Thursday, April 30, 2009

"But You Look So Good" ... Mixed Signals

How many of us have been told that "we look so good" as we struggle in public with the daily symptoms of digestive motility disease? I posed this question at one of our recent monthly Massachusetts AGMD Digestive Motility Educational/Support Group Meetings. Everyone in attendance responded by raising their hands, nodding their heads and reacting knowingly with their eyes. Ironically, people tend to say this when you are having one of those days when the struggle with your illness is more intense. So many patients have told me how much words like that anger, frustrate, and hurt them because what they are physically and emotionally going through on a daily basis is not recognized by others.

I have thought about this for quite some time over the years ... why do people feel compelled to give a testament as to how one looks when they know that someone is dealing with a chronic "invisible" illness? Is it because they find that this is complimentary and it will make someone feel better? Are they just vocalizing out loud what they are thinking? I'm not sure I have the answer after all these years. It's not as if they are complimenting you on as to the shoes you have on, or the outfit you are wearing or your hairstyle or glasses ... no, it's about your face, your weight, and many other assessments that register in people's minds upon seeing someone.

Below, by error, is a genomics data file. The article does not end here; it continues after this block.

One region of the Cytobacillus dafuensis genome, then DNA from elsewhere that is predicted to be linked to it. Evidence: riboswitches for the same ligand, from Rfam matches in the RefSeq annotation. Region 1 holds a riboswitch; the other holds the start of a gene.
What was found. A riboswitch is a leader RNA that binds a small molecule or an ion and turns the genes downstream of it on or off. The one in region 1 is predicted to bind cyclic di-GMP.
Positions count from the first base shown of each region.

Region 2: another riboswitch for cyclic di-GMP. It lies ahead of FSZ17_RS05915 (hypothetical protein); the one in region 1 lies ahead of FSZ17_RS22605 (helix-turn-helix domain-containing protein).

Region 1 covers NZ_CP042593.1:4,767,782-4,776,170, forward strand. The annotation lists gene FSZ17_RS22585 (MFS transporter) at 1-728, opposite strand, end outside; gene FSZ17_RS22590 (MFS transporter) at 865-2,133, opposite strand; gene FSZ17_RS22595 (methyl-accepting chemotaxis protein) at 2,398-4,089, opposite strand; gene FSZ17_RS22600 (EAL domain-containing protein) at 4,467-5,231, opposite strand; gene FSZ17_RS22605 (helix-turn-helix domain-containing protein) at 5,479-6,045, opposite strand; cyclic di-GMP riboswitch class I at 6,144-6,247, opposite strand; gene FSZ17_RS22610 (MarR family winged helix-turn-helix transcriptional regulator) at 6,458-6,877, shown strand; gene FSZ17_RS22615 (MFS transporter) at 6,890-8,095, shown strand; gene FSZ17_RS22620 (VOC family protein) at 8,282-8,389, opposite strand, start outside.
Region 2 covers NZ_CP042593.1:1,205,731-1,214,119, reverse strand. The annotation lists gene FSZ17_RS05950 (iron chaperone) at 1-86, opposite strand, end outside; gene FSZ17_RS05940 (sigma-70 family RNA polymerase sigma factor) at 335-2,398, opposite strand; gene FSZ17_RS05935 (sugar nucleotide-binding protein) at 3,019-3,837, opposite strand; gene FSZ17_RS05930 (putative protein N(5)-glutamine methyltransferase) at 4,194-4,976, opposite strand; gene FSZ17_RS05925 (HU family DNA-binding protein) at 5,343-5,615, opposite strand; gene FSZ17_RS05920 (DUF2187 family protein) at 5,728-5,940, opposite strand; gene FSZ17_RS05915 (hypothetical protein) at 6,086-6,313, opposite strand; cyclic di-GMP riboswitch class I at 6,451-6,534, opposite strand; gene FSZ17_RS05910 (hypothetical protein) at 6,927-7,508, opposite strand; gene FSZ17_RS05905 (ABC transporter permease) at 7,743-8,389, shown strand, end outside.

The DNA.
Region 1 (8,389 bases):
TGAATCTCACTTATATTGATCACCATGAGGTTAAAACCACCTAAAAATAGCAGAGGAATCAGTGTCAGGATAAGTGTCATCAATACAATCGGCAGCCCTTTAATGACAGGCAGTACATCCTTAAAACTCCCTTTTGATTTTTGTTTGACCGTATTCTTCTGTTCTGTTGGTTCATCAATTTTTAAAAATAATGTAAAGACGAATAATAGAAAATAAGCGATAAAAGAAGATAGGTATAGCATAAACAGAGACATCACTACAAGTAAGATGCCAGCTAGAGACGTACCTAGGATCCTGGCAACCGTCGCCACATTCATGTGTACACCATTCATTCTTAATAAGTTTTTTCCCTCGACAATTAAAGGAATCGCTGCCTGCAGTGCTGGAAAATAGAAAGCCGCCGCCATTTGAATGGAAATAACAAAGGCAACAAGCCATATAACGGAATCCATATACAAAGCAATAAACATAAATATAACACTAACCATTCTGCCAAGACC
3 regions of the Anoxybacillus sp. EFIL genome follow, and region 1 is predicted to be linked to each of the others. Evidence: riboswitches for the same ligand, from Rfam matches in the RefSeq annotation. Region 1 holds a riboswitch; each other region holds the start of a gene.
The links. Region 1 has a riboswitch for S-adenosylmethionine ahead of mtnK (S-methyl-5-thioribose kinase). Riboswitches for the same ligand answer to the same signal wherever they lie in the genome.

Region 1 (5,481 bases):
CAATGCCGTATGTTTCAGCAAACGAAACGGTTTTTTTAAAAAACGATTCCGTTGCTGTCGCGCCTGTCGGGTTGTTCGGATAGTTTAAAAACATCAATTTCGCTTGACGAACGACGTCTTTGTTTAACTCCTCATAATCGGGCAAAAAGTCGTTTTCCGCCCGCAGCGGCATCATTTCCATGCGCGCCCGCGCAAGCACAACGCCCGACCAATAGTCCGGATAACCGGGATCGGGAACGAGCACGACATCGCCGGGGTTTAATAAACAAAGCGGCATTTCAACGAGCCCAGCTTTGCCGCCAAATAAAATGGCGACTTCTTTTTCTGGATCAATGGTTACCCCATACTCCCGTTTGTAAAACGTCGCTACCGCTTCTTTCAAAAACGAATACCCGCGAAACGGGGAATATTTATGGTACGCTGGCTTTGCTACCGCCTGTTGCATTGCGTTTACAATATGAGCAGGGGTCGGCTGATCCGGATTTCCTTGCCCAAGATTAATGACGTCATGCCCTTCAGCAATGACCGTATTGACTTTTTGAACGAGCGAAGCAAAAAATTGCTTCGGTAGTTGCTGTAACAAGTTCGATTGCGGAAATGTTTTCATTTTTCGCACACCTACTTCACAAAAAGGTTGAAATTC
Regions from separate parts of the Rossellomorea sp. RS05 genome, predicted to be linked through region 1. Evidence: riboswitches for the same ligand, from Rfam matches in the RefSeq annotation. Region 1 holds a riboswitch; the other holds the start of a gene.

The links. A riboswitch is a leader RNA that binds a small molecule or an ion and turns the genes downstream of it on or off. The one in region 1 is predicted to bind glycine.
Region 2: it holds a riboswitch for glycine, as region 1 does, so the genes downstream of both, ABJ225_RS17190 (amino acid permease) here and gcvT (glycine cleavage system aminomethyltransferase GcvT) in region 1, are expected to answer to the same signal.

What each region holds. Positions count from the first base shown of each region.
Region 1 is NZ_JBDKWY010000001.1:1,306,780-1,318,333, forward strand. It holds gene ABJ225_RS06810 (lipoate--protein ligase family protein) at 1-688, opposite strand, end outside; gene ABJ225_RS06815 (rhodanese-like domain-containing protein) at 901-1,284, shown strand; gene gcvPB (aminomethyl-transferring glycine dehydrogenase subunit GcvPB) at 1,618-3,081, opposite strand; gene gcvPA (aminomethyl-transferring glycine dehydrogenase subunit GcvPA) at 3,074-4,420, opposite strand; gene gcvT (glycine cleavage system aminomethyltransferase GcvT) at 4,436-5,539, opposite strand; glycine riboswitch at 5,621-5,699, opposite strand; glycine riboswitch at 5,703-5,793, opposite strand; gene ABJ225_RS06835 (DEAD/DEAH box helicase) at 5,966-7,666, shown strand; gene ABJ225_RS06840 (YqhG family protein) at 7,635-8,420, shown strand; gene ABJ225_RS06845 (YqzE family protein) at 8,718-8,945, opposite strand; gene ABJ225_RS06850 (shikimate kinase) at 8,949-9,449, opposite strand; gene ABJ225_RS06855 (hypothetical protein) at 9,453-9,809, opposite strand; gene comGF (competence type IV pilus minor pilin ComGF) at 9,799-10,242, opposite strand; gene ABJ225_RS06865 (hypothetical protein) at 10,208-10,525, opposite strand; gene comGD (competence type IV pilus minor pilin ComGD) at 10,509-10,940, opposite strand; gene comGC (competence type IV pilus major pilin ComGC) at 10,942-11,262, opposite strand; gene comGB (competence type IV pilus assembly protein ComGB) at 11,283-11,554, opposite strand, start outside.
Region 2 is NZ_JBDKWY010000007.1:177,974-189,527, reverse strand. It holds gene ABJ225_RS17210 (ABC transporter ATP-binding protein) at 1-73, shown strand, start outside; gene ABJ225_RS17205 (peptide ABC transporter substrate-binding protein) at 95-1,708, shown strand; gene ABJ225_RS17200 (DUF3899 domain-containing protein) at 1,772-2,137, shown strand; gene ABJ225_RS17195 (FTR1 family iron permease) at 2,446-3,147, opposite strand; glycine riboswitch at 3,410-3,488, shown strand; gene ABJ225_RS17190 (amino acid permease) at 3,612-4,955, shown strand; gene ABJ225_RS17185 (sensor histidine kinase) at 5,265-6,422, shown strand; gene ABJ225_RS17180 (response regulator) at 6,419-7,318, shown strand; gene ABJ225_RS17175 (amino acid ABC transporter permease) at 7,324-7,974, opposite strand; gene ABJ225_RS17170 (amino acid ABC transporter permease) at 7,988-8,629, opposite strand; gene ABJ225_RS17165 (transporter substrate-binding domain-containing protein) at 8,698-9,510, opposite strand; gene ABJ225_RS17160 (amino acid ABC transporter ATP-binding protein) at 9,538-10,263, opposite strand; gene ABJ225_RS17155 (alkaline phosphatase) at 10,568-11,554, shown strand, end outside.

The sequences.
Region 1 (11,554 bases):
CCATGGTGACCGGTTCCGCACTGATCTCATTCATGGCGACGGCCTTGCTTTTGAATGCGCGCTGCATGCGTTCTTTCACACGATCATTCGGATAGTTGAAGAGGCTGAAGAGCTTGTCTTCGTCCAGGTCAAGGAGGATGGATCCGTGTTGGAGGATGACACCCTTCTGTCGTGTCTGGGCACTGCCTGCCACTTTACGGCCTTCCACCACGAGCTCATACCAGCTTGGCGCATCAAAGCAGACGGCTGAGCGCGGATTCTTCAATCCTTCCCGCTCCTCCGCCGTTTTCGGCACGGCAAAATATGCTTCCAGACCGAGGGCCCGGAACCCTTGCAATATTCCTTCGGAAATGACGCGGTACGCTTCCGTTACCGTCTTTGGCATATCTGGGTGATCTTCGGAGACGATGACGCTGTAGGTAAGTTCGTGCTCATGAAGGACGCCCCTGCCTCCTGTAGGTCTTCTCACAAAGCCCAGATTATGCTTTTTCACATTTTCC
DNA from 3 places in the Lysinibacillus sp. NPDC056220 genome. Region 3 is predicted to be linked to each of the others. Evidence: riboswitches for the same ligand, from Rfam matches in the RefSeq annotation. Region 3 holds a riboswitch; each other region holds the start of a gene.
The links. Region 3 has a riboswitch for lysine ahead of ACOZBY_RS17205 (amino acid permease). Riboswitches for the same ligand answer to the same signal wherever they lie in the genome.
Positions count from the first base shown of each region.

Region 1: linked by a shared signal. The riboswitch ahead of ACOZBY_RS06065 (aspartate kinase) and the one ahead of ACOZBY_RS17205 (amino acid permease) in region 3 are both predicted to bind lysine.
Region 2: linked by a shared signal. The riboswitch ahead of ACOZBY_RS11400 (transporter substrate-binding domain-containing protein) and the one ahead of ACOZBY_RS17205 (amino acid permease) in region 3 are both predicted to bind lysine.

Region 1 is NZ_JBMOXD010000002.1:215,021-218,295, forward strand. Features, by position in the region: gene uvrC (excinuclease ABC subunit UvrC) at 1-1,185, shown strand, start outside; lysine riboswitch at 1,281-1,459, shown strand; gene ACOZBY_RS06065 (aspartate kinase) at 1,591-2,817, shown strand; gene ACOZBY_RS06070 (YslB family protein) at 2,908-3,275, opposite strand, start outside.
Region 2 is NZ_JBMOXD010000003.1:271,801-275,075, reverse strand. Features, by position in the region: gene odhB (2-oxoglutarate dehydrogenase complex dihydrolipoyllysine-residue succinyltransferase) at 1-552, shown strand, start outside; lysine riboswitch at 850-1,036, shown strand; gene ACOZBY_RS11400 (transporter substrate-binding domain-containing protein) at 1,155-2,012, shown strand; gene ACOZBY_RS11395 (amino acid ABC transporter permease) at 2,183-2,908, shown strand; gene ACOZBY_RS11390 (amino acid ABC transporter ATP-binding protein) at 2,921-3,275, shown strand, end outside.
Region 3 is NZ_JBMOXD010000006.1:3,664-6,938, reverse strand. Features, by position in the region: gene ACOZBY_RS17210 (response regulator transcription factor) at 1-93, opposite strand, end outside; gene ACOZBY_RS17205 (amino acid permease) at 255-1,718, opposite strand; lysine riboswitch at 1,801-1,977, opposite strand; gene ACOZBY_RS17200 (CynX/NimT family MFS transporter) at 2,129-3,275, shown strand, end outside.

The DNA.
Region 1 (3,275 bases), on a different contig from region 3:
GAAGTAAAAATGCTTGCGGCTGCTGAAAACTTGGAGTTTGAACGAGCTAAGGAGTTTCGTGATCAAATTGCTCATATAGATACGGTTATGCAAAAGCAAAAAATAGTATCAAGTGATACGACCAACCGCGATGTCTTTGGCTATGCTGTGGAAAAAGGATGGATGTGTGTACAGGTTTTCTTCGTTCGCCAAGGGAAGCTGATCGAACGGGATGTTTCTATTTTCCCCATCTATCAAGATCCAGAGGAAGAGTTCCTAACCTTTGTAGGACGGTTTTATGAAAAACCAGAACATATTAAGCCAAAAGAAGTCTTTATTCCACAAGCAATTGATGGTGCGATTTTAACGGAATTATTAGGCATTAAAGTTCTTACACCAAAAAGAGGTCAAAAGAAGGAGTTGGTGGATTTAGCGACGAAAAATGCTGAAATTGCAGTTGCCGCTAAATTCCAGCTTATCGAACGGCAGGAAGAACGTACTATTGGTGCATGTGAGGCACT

When I first became ill and my weight plummeted to 69 pounds, people looked at me with pity, fear, and with an uncomfortable glance. It was assumed by many that I was suffering from anorexia nervosa. I was judged by my appearance even though I desperately wanted to eat and my mind was in a state of anguish over a battle between wanting to eat, trying to eat, and excruciating and debilating symptoms resulting. I was judged, as many are, not only by those in the medical community, but by co-workers, friends, and even some relatives.

I can recall during one of my hospitalizations at this time, when every morning a nurse would wheel in the scale and have me step upon the base. I was praised if I gained a pound and reprimanded if I lost one. All of my other symptoms did not even seem to be considered as I was judged solely on my weight … how I looked. Later, when I gained weight as a result of hypothyroidism, I was assessed again and people thought that I must be feeling much better and I was over any eating difficulties that they assumed I had.